Before I fully dive in to the review of the Canon EOS 77D DSLR I would like to precursor it with an explanation of what this camera is used for and what level of photographer is using it as well as what camera I am coming from to provide some perspective to you, the reader. I consider myself a semi-professional photographer, by that I mean that I have gotten paid to take photographs of events, places, people, and products on multiple occasions. I feel confident in my work and can do most things when it comes to photography and I have had my work published in multiple issues of magazines and on multiple websites, this is where the professional part comes from. The semi part comes from the fact that I don’t make my living off of photography like most professionals do and I don’t consider myself in the top tier of photographers (I say this as I am aware of many others who produces better photos and who I am inspired by). So what’s the point? I say all this to explain that I don’t need the best camera in the world, that I don’t fight for every last mega pixel or strive for the best of the best when it comes to every spec in my equipment. I previously used a Canon T2i and with the exception of it getting a bit slow on the autofocus side of things as I started doing more auto racing and sport photography it was a more than capable camera (I have had photos taken by the T2i published and no one knew that they were not from a higher end 5D or some other multi thousand dollar camera body). Honestly I just need something quality, professional and with options when it comes to accessories and equipment and the Canon EOS 77D is just that.
I won’t spend too much time covering the comparison between the T2i and the 77D since the T2i is quite dated at this point but I would say if you have a T2i or any camera close to it, the upgrade is definitely worth it. The Canon EOS 77D or as its know in Japan, the 9000D, is lightweight and features a 24 mega pixel APS-C sensor with an impressive Dual Pixel Autofocus. The camera features very good external controls, and has WiFi and Bluetooth connectivity (both are great for using your smartphone to control the camera, to transfer files and to interact with other accessories). The 77D falls in between the T7i and the EOS 80D, here are the complete specs on the camera.
- 24MP sensor with Dual Pixel Autofocus
- 45 Point all cross type phase detect Autofocus System
- Digit 7 processor
- 3” fully articulating touchscreen LCD
- Top plate LCD for shooting information
- Dual control dials
- 6 FPS continuous shooting
- 1080/60p video capture with microphone input
You may assume that the 77D is just a fancy Rebel, but it really isn’t. Granted the only major differences between it and the Rebel T7i are the dual control dials, top plate LCD and an AF ON button, but those alone make a pretty large difference to most photographers (for me especially the second dial is important). Also the 77D borrows quite a lot from its up market cousin, the 80D without the large price jump. Mostly I think the 77D will appeal to the photographers like me who are serious, but don’t do it for a living and don’t have a giant budget to devote to photography alone (most photographers invest all their budget in to photo gear, but in my case as you know from Shutter Velocity, I love cameras, computers and cars, so I have to divide my budget equally).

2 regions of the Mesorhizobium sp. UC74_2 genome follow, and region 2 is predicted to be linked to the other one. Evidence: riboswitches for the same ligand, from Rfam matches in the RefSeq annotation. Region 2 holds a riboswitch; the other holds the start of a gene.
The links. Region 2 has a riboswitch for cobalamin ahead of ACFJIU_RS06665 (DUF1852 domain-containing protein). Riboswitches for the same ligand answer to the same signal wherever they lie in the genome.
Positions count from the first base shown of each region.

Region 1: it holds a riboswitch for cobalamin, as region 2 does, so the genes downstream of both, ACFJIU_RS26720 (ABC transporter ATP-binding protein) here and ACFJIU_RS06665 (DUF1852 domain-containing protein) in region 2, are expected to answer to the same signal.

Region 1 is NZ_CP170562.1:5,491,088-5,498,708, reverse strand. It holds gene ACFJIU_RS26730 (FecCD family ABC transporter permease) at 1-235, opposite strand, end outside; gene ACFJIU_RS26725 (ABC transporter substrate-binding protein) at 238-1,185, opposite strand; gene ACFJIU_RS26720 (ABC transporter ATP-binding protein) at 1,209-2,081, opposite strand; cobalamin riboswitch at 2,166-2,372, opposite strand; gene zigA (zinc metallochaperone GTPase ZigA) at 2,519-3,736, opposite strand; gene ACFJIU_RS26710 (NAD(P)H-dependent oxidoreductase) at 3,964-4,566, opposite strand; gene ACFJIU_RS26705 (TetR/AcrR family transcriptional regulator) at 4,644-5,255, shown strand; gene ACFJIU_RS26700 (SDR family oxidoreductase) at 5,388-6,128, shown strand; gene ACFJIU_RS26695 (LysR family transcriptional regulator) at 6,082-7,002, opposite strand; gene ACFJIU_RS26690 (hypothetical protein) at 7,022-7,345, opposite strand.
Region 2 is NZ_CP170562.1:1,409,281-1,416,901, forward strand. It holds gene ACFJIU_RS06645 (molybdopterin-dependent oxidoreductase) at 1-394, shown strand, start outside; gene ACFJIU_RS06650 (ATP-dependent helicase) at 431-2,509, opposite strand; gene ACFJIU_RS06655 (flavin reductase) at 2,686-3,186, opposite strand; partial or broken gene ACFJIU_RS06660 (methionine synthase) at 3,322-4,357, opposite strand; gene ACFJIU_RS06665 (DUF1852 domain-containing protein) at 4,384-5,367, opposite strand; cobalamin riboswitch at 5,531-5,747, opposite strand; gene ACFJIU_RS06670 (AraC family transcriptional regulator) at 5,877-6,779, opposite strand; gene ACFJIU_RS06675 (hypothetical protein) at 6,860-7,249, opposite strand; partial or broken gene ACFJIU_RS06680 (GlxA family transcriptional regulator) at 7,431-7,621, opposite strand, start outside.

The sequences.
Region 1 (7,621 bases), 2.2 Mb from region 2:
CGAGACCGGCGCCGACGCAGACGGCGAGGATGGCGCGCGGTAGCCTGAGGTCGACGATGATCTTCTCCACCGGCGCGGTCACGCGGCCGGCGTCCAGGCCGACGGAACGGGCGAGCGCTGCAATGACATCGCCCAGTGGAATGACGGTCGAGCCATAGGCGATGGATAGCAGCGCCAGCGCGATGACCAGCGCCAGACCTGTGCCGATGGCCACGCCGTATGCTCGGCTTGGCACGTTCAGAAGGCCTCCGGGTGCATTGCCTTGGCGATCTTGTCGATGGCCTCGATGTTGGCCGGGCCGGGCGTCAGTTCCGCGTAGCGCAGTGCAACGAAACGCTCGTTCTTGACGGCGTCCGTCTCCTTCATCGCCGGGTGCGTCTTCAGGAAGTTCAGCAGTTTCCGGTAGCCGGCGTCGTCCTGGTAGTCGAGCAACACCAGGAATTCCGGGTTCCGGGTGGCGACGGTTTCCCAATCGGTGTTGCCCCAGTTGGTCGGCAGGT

Honestly for a camera body that can be had for $699 as of this writing I really can’t ask for much more when it comes to size, quality and features. I have been shooting with the 77D for close to a year and a half now and it has done everything that I have asked of it and then some. I have done a few portrait shoots, covered a few sporting events, auto races and have done wildlife as well without issue. The faster auto focus was a great help in the fast moving situations such as auto racing and sporting events and to me was one of the main things that separated this cameras abilities as compared to my last one. Sure, I’d love to own a 5D or some of the other multi thousand dollar camera bodies out there but truth be told there is nothing that the 77D isn’t able to achieve when it comes to my photography needs. I would tell you that if you are a photographer that has exceeded the level of the entry level SLR the 77D is a great choice for an upgrade (I can argue this point all day as most people just buy better equipment because they can rather than because they need to, there is a lot that can be learned in skill and ability before one has to truly upgrade, for example it’s like in racing, sure you can buy a faster car and go faster, but did you really become a better driver because of it?). Long story short I am extremely happy with the Canon EOS 77Ds performance and I would say if it’s in your budgeted price range that you should definitely check it out. I love mine and am sure that I will be happy with it for years and projects to come.